“Come, Will,” said Charles, “I must have you dance. I hate to see you standing about by yourself in this stupid manner. You had much better dance.”

“I certainly shall not. You know how I detest it unless I am particularly acquainted with my partner. At such an assembly as this, it would be insupportable. Your sisters are engaged, and there is only one other woman whom it would not be a punishment to me to stand up with.” It was the closest Will had come to admitting his continued admiration of Elizabeth Bennet to his friend. By unspoken agreement, they had never again mentioned their attachment to the Bennet sisters since the day of the fire; until Charles sent a letter stating he leased a house not three miles from their estate, that is.

“But there is one of her sisters sitting down just behind you, who is very pretty, and I dare say very agreeable. Do let me ask my partner to introduce you.”

Fearing that the young lady had heard Charles, Will drew in closer. “I am in no humour at present to give consequence to any lady save her. She appears to not be in attendance. You had better return to your partner and enjoy her smiles for you are wasting your time with me.”

Mr. Charles followed his advice. Will walked off, as did the lady Charles mentioned. Will watched her go, fearful she had overheard the whole thing and was upset. It really was bad form of Charles to act so. Will caught his breath when the line parted and allowed him to see who the lady was speaking with. Elizabeth!

She looked at him, and he could see her eyes turn the vibrant shade of green he recalled from five years before. No other lady had ever captivated him the way she had. Elizabeth returned her focus to the younger lady. A third woman, who Will recognized as Sam’s former betrothed, talked with them. The ladies passionately discussed something. Finally, Elizabeth straightened her back and met his eyes again. Then she walked toward him like a goddess on the warpath. Will did not care at all that he had earned her ire. He was old friends with it and could not say that he did not appreciate the view as her eyes snapped with fire and her anger added a flush to her cheeks. Once, he had, briefly, felt that loyalty directed toward him. What he would give to feel it again.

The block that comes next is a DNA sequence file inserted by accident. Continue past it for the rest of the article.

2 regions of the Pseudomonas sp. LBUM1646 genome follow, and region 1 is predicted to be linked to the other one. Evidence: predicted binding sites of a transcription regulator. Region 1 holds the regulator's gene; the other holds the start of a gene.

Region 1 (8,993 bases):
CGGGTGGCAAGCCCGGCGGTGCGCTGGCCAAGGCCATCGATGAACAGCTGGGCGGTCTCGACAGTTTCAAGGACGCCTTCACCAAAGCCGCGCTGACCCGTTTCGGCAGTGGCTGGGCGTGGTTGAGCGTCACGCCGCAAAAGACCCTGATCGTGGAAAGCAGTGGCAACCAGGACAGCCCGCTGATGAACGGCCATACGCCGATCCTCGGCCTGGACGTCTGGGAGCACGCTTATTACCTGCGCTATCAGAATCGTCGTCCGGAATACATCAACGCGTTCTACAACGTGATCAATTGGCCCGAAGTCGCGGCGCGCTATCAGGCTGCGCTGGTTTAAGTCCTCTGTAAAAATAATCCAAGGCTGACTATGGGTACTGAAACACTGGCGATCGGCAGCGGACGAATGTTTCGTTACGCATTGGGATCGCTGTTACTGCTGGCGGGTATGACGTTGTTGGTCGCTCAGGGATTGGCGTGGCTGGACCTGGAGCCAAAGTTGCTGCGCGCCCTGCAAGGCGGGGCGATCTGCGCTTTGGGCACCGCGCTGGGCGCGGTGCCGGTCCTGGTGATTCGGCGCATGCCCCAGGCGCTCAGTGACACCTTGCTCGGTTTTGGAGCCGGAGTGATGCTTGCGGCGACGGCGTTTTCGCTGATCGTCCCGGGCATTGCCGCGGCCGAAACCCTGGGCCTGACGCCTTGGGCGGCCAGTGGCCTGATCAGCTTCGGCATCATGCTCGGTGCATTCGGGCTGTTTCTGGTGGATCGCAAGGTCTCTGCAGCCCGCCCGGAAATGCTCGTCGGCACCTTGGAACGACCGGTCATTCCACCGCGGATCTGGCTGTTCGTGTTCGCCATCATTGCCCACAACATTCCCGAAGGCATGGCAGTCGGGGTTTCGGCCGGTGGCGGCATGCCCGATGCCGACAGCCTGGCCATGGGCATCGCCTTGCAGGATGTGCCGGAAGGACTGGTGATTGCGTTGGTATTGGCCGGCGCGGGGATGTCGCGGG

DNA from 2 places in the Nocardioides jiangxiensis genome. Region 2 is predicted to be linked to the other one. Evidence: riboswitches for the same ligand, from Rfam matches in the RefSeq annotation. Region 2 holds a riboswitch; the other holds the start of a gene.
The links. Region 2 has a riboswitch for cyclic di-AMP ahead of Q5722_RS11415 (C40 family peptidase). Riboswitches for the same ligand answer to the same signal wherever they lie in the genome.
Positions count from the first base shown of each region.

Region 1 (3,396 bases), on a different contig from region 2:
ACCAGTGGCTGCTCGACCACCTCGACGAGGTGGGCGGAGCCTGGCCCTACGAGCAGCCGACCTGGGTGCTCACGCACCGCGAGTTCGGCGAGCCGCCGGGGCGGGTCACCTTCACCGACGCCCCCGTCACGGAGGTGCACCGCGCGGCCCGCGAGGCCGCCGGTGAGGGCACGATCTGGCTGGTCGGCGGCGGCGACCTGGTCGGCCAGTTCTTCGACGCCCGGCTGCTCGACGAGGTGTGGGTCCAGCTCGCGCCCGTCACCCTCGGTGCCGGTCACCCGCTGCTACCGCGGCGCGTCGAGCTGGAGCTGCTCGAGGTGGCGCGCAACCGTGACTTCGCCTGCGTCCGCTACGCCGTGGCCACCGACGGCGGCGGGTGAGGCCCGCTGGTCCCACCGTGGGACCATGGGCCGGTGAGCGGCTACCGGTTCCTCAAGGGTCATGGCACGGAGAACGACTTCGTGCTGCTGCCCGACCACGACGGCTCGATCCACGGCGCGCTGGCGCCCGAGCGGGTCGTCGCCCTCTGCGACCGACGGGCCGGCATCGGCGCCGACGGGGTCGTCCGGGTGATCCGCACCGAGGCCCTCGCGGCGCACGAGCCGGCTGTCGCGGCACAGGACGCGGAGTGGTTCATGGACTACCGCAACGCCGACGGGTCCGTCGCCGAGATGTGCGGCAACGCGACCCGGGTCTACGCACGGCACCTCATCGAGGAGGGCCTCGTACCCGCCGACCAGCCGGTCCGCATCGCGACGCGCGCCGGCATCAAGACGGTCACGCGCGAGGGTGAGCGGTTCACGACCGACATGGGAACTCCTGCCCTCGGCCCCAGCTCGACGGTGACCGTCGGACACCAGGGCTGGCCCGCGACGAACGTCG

“Mr. Darcy,” she boldly said when she came near enough. Then she descended into a very proper curtsy.

“Miss Elizabeth,” he replied and bowed. “I regret I did not see you earlier.”

“And you might have minded your manners better?” she scoffed. “I see five years have not done you much good.”

Will smirked. “Thankfully, I cannot say the same to you.” He lowered his voice. “Five years have done you a great deal of good, Elizabeth.”

Elizabeth recoiled, and derision flashed in her eyes. Her reaction drew the notice of others. She raised her hand, but Will caught it. Tugging her toward the dance floor, he said loud enough for others to hear. “I am delighted to dance with an old friend.”

For half a moment, Will felt Elizabeth plant her feet firmly on the floor. Sweat beaded on the back of his neck. He had pushed his luck, and while most ladies would demur to his intention to cover the situation, he had never known how to read Elizabeth. She might just as well call him a cad to the general public as she might follow him to the dance floor. As much as he had fondly recalled their encounters and, admittedly, idealized them, he remembered that much about her. His heart stood still for several beats until she took another step forward.

“Oh, so it is old friends you wish to dance with?”

“I never was good at making new acquaintances.”

“I suppose it is much harder on you now,” Elizabeth said as they found their positions in the set.